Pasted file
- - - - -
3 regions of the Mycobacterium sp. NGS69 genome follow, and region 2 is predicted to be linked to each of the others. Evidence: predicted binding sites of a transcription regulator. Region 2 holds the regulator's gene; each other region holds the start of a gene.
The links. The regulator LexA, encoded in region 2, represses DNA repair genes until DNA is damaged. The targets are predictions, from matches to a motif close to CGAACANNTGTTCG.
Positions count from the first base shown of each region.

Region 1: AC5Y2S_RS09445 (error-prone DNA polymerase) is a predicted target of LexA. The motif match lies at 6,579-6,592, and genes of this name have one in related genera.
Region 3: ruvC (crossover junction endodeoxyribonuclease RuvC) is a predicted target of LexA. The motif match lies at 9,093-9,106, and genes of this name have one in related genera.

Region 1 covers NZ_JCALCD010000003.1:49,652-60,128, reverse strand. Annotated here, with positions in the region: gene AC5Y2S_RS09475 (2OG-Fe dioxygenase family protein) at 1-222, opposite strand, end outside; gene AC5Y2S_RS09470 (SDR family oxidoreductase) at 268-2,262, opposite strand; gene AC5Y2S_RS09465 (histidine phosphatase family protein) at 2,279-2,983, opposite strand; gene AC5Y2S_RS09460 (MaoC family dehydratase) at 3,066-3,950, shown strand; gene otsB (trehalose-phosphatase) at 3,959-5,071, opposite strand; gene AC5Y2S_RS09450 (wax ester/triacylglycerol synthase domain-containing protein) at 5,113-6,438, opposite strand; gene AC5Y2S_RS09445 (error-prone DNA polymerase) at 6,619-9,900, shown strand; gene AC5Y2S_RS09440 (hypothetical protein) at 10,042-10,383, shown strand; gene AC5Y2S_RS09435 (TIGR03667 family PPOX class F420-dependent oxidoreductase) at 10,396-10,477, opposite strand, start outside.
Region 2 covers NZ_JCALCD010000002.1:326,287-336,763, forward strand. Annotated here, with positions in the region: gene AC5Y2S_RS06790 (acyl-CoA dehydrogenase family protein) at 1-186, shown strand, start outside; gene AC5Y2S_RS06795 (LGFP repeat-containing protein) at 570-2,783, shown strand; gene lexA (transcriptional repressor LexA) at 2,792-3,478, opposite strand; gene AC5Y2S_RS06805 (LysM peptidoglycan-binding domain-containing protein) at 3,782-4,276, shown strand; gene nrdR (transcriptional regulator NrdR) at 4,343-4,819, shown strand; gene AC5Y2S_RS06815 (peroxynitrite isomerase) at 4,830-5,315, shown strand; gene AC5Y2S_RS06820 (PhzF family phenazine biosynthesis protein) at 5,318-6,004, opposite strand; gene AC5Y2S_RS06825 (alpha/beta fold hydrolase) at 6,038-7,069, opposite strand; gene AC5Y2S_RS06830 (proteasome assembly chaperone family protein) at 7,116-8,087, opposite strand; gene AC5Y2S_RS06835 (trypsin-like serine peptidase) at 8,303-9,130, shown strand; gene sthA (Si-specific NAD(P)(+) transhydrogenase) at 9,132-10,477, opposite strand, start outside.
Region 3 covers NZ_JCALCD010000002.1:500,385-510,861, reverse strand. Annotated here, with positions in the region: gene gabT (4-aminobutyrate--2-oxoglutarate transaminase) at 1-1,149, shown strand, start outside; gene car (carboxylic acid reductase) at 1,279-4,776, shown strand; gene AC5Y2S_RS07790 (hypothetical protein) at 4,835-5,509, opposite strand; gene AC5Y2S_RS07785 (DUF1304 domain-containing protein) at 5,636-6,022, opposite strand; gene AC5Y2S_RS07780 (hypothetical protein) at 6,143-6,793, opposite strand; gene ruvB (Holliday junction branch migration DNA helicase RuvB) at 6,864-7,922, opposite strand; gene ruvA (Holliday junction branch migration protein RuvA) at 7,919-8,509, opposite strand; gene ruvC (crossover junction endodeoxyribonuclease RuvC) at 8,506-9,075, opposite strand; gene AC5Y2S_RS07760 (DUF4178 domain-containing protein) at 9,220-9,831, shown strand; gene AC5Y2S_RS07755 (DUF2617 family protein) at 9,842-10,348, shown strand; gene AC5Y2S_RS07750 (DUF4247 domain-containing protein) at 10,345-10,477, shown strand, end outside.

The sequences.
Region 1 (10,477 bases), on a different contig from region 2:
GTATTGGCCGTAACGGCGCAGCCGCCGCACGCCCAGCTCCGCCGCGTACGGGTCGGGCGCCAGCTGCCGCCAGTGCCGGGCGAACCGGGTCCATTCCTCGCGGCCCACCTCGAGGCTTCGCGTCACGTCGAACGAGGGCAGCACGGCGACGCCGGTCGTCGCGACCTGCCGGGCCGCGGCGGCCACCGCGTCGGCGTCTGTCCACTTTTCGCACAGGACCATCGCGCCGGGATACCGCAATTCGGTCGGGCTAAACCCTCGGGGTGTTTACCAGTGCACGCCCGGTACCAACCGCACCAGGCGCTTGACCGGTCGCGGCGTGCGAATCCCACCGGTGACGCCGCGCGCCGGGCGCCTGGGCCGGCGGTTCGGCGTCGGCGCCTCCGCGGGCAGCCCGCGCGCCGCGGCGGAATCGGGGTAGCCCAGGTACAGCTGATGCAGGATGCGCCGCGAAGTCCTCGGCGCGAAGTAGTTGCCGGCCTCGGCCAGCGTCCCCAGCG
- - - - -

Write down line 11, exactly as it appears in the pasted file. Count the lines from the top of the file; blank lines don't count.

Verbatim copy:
GTATTGGCCGTAACGGCGCAGCCGCCGCACGCCCAGCTCCGCCGCGTACGGGTCGGGCGCCAGCTGCCGCCAGTGCCGGGCGAACCGGGTCCATTCCTCGCGGCCCACCTCGAGGCTTCGCGTCACGTCGAACGAGGGCAGCACGGCGACGCCGGTCGTCGCGACCTGCCGGGCCGCGGCGGCCACCGCGTCGGCGTCTGTCCACTTTTCGCACAGGACCATCGCGCCGGGATACCGCAATTCGGTCGGGCTAAACCCTCGGGGTGTTTACCAGTGCACGCCCGGTACCAACCGCACCAGGCGCTTGACCGGTCGCGGCGTGCGAATCCCACCGGTGACGCCGCGCGCCGGGCGCCTGGGCCGGCGGTTCGGCGTCGGCGCCTCCGCGGGCAGCCCGCGCGCCGCGGCGGAATCGGGGTAGCCCAGGTACAGCTGATGCAGGATGCGCCGCGAAGTCCTCGGCGCGAAGTAGTTGCCGGCCTCGGCCAGCGTCCCCAGCG